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The University presents a study for the improvement of management for quality and industrial efficiency.

147 companies, such as Volkswagen, Arcelor Mittal, Tutti Pasta, Bosch Siemens H, Fagor Ederlan, M. Torres, Florette, Alsa or General Mills, are participating in the sample

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23/05/14 10:25 Miguel M. Ariztegi

The department Industrial Organization of TECNUN and the School of Economics of the University of Navarra have elaborated a study on quality and efficiency practices of companies in their productive and competitive processes. The work has evaluated the Degree of participation and involvement of workers in the activity of 147 companies.

The participation of people in innovation has always been seen as a means to achieve productivity and quality, "however, there are cross elements that interact in the complex system of innovation, which allow us to affirm that it should be a goal to be achieved in itself", says Ricardo Mateo, from the team of research in Continuous Improvement Systems of the University of Navarra.

Part of the results reveal that less than 50% of the companies surveyed correctly measure their improvement system and only 26% analyze the Degree employee satisfaction. That is, resources are allocated to activities that require the participation of people but then the satisfaction of this participation is not valued accordingly, the authors point out.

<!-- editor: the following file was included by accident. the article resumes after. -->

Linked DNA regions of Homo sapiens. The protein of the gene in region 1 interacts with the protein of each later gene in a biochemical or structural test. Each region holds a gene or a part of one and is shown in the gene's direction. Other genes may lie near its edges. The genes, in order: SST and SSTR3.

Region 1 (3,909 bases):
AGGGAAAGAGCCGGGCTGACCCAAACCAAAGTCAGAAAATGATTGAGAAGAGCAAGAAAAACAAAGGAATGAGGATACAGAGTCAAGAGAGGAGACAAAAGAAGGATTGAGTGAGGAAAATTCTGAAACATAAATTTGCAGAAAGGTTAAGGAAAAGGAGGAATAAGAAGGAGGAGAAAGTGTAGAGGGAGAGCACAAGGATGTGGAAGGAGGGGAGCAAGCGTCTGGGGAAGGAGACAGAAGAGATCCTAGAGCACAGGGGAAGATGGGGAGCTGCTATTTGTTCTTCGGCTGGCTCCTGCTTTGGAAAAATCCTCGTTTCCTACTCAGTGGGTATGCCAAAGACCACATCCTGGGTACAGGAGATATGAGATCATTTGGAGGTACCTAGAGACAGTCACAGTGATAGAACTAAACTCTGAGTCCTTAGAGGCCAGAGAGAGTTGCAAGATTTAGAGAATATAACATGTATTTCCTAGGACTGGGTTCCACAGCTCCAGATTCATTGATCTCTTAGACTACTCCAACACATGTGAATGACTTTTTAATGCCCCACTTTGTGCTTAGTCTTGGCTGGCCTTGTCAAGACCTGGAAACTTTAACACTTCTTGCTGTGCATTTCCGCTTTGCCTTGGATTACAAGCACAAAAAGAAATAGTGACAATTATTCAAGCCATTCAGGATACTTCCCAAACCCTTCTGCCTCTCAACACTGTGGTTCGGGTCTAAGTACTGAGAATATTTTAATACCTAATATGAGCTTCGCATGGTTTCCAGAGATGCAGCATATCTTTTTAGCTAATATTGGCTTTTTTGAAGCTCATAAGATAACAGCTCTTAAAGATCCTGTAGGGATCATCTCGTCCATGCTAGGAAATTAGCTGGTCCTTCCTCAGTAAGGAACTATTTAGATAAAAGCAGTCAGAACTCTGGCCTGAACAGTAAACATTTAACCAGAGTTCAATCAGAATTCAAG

The conclusions of work were drawn from surveys of those responsible for continuous improvement activities in 147 industrial companies in Navarra and the Basque Country (77%), although companies from the rest of the country were also included. The study as a whole is part of the doctoral thesis being carried out by engineer Daniel Jurburg, under the supervision of TECNUN professor Elisabeth Viles and Martín Tanco, professor at the University of Montevideo.

Worker commitment, a factor in the core topic

The results obtained show that as companies achieve higher scores, they have a better perception of having an improvement system, as well as greater employee participation and commitment.

However, this condition seems necessary but not sufficient for the successful operation of a Continuous Improvement System (CIS). The interdependence between the different elements and routines that make up the QMS explains why it is often not enough to choose just a few techniques and put them on internship without taking into account the people who must apply them.

The results of this survey were presented in Pamplona, in a workshop organized by the Navarra Foundation for Excellence and attended by more than 40 industrial organizations, such as Volkswagen Navarra, ArcelorMittal Gipuzkoa, Tutti Pasta, Berlys Corporación, Bosch Siemens H, Fagor Ederlan, M. Torres, Clínica Universidad de Navarra, Florette, ALSA, General Mills. and SNA Europe, among others.